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Copyright 2004
University

By Brian MacPherson
"Gazette" student assistant

Several stacks of papers occupy the surface of Betsy Taylor's desk, but it seems that infinitely more clutter ought to crowd her workspace.

At first glance, her job seems so simple -- review the requirements for all candidates applying to graduate from the College of Arts & Sciences, and send the cap-and-gown-clad adolescent out into the world.

PLAYING A DUET Trained in music, Massey Award winner Betsy Taylor is student services manager in the College of Arts & Sciences, but she makes time to moonlight in what might be her true calling, as director of music at Trinity United Methodist Church in Durham.

But when one considers that more than 70 percent of the University's undergraduates -- thousands and thousands of students every year -- earn a degree from the College of Arts & Sciences' many offerings, it's incredible Taylor performs her job with the dedication and precision she does.

The real wonder, though, can be found in her enthusiasm for her work and her compassion for her students, and that's why so many faculty members, administrators and staff endorsed her nomination for a C. Knox Massey Distinguished Service Award.

"Always her attitude is positive, her encouragement sincere, her dedication unlimited, and her smile and laughter infectious," said Steve Dobbins, whose office adjoins Taylor's on the third floor of Steele Building, in his nomination letter. "Still more remarkable is the fact that she does all this while advising students all day."

She doesn't just juggle her graduation responsibilities with her appointments with students, though. She serves as the director of music at Trinity United Methodist Church in Durham, a position she's held since 1981.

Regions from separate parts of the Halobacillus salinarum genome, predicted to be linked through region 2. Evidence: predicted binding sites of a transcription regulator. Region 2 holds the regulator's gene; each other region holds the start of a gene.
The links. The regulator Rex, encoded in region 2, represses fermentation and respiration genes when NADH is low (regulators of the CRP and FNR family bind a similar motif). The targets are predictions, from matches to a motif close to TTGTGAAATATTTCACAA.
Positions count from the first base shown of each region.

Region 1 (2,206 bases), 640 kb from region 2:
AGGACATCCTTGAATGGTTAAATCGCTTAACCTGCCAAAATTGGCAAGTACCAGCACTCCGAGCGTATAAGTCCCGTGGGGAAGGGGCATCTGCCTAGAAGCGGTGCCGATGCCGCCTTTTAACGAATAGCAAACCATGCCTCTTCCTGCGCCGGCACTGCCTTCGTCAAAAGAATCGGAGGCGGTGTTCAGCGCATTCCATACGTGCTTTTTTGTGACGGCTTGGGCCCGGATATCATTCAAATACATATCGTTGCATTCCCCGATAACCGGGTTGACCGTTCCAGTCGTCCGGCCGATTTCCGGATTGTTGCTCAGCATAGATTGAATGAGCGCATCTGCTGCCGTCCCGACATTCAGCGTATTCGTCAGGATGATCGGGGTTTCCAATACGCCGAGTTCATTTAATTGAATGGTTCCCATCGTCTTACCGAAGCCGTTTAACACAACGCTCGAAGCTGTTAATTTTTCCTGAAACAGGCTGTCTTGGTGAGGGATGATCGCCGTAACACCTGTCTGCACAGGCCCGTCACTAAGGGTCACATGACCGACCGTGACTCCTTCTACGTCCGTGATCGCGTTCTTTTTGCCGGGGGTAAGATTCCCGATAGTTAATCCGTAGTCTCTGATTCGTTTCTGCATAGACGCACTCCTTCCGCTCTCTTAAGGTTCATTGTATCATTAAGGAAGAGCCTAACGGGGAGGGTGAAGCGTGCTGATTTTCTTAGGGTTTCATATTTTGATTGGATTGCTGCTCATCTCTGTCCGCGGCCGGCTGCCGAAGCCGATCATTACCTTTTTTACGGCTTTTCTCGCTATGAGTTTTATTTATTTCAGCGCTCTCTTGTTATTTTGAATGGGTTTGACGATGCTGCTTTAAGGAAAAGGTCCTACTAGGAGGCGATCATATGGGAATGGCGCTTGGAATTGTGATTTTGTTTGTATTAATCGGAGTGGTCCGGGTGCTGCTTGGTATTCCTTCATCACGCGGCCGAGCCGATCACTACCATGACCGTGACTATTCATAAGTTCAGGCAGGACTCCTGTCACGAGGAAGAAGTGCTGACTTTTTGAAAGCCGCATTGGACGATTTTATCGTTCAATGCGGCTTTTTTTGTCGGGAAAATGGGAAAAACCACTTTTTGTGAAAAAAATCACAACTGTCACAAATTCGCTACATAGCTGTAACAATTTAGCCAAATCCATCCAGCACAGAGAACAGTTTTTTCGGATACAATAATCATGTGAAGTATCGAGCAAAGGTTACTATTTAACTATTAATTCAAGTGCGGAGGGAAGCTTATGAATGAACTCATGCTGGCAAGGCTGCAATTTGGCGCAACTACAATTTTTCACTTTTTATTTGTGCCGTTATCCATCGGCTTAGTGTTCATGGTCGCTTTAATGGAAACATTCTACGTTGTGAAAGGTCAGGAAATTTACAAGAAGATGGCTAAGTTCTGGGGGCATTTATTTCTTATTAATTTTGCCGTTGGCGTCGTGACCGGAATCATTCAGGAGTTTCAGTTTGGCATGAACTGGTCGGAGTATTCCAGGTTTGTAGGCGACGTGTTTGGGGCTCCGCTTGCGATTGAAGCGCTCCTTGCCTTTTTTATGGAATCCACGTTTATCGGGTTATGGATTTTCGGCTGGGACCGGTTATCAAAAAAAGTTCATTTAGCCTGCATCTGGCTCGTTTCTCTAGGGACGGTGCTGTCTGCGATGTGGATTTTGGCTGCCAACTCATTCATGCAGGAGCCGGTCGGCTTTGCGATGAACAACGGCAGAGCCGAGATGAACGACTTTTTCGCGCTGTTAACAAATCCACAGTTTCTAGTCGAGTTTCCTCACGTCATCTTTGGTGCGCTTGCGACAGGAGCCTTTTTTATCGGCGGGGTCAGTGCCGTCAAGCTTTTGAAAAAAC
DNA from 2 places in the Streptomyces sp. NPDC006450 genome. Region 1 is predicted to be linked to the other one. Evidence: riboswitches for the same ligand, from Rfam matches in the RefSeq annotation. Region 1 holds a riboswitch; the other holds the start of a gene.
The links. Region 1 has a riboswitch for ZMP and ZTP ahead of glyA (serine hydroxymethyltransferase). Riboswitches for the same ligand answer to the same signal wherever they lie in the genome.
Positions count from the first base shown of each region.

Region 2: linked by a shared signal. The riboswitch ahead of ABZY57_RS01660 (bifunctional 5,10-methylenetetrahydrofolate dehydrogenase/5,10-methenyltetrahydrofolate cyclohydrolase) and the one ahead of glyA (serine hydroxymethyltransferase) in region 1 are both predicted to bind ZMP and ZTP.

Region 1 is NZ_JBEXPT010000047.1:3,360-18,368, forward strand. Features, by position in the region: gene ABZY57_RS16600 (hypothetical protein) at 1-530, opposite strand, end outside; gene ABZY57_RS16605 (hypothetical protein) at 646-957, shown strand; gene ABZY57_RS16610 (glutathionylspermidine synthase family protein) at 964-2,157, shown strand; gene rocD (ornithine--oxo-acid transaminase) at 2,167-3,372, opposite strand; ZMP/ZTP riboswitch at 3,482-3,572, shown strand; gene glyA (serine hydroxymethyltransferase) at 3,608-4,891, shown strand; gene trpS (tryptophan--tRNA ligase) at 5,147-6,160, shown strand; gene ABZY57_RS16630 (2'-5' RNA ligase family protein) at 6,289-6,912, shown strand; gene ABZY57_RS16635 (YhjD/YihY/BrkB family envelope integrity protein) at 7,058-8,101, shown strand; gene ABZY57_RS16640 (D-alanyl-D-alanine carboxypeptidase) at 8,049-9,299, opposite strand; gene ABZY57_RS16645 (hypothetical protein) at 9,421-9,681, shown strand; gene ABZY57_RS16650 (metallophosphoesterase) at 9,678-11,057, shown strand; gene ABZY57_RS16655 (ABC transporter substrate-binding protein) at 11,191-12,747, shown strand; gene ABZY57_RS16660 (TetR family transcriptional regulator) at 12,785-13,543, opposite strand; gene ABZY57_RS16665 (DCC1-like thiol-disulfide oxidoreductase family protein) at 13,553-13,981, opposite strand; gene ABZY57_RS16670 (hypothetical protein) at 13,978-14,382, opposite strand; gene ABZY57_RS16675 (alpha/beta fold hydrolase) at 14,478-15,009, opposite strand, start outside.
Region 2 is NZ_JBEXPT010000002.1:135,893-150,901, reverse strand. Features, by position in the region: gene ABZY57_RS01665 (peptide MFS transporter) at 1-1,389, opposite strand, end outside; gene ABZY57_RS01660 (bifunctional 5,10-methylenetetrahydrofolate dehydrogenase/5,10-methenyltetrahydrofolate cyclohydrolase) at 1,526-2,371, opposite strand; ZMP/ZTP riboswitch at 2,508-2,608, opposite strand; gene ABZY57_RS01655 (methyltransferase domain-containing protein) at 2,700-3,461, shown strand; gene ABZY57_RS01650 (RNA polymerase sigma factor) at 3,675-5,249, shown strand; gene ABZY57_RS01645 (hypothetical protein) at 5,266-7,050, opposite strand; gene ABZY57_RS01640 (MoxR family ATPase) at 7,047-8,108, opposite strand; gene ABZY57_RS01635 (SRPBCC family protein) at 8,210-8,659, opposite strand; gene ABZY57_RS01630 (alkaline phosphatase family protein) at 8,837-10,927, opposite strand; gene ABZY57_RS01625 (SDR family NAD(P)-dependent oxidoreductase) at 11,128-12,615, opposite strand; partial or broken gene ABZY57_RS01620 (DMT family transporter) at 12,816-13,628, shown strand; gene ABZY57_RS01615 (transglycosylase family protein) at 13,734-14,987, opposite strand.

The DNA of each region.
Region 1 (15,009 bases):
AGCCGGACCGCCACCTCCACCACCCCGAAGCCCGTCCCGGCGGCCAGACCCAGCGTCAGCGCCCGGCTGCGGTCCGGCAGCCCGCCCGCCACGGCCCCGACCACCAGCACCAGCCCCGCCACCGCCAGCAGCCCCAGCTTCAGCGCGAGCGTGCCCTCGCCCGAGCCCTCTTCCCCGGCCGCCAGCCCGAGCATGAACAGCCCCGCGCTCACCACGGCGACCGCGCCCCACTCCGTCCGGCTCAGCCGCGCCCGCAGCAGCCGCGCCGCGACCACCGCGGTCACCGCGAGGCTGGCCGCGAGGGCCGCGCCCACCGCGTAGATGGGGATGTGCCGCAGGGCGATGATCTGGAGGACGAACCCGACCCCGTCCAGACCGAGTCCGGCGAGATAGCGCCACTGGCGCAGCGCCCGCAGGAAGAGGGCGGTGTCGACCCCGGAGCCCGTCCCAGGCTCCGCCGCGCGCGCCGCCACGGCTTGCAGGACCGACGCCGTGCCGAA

That's the same Trinity United Methodist Church of which C. Knox Massey was an active member. Massey, in fact, left a fund designated for music and youth, and Taylor has made good use of the fund through the years.

That's the same Trinity United Methodist Church of which C. Knox Massey was an active member. Massey, in fact, left a fund designated for music and youth, and Taylor has made good use of the fund through the years.

Her job, technically, is of the part-time variety, but that's not always the case.

"It's supposed to be 20 hours per week," she said. "Other times, it's 80 hours -- or that's where it feels like."

Taylor works every weekend, including all day every Sunday, and she holds rehearsals on Mondays and Wednesdays.

Her immense time commitment to both the church and to the University might intimidate some, but it has a hidden side benefit for her.

"I've always worked," she said. "It's the way I live. If I stay at home, I'll have to do housework. That's boring."

Conducting a dual lifestyle
While Taylor was growing up in Beckley, W.Va., working as an academic advisor wasn't exactly in her plans.

Her educational background, in fact, consists more of music than of academia. She graduated from West Virginia University and has a master's degree in music from Union Theological Seminary.

"People will often ask me, `Why do you work two jobs?'" Taylor said. "I do one because I'm trained to do it, and I really love working with music and the church. But I love working with students here."

Her focus on music allowed her to avoid many of the registration hassles that some of her students now face.

"My adviser was the choir director at the Presbyterian Church," she said. "(He said), `If you sing in my choir, then I'll take care of you.'"

That hasn't prevented her, though, from becoming a cherished member of the University's staff of academic advisers.

She moved to North Carolina from East Lansing, Mich., with her husband, David, Carolina's undergraduate librarian until his retirement two years ago.

She took her first campus job 28 years ago at the Health Services Research Center, a job requiring 30 hours per week. When that position became full-time, however, her son and daughter still were too young for her to take on the demands of a full-time position. She transferred, then, to the political science department, where she worked as an editorial assistant.

When the position of administrative assistant for graduate studies came open, though, she took advantage of the opportunity to advance her own career. Her children, by then, were old enough that she could work 40 hours per week, and she jumped wholeheartedly into her new job.